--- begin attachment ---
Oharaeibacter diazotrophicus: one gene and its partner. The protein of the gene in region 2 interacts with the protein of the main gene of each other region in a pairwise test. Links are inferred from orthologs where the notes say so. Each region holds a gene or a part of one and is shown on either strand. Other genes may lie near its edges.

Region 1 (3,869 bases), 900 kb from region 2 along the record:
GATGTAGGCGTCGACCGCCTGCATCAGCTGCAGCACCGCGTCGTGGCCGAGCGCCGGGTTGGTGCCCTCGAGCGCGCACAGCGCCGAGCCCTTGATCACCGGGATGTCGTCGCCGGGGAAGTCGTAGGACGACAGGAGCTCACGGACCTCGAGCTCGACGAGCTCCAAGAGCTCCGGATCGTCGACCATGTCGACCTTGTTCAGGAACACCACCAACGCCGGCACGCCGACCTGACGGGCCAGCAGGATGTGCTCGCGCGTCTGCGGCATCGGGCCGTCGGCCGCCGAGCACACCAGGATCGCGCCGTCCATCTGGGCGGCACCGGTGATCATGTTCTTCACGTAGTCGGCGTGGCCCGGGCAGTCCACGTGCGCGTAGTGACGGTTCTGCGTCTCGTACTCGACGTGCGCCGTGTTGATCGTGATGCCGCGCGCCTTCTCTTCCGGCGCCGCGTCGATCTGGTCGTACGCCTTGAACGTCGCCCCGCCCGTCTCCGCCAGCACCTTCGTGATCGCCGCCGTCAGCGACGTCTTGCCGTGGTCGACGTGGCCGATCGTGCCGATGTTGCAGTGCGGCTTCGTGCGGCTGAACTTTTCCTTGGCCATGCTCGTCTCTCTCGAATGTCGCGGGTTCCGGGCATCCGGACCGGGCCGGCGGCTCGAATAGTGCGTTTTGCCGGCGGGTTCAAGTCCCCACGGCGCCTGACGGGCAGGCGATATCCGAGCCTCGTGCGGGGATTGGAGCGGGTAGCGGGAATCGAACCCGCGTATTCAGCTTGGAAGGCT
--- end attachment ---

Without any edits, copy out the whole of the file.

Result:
Oharaeibacter diazotrophicus: one gene and its partner. The protein of the gene in region 2 interacts with the protein of the main gene of each other region in a pairwise test. Links are inferred from orthologs where the notes say so. Each region holds a gene or a part of one and is shown on either strand. Other genes may lie near its edges.

Region 1 (3,869 bases), 900 kb from region 2 along the record:
GATGTAGGCGTCGACCGCCTGCATCAGCTGCAGCACCGCGTCGTGGCCGAGCGCCGGGTTGGTGCCCTCGAGCGCGCACAGCGCCGAGCCCTTGATCACCGGGATGTCGTCGCCGGGGAAGTCGTAGGACGACAGGAGCTCACGGACCTCGAGCTCGACGAGCTCCAAGAGCTCCGGATCGTCGACCATGTCGACCTTGTTCAGGAACACCACCAACGCCGGCACGCCGACCTGACGGGCCAGCAGGATGTGCTCGCGCGTCTGCGGCATCGGGCCGTCGGCCGCCGAGCACACCAGGATCGCGCCGTCCATCTGGGCGGCACCGGTGATCATGTTCTTCACGTAGTCGGCGTGGCCCGGGCAGTCCACGTGCGCGTAGTGACGGTTCTGCGTCTCGTACTCGACGTGCGCCGTGTTGATCGTGATGCCGCGCGCCTTCTCTTCCGGCGCCGCGTCGATCTGGTCGTACGCCTTGAACGTCGCCCCGCCCGTCTCCGCCAGCACCTTCGTGATCGCCGCCGTCAGCGACGTCTTGCCGTGGTCGACGTGGCCGATCGTGCCGATGTTGCAGTGCGGCTTCGTGCGGCTGAACTTTTCCTTGGCCATGCTCGTCTCTCTCGAATGTCGCGGGTTCCGGGCATCCGGACCGGGCCGGCGGCTCGAATAGTGCGTTTTGCCGGCGGGTTCAAGTCCCCACGGCGCCTGACGGGCAGGCGATATCCGAGCCTCGTGCGGGGATTGGAGCGGGTAGCGGGAATCGAACCCGCGTATTCAGCTTGGAAGGCT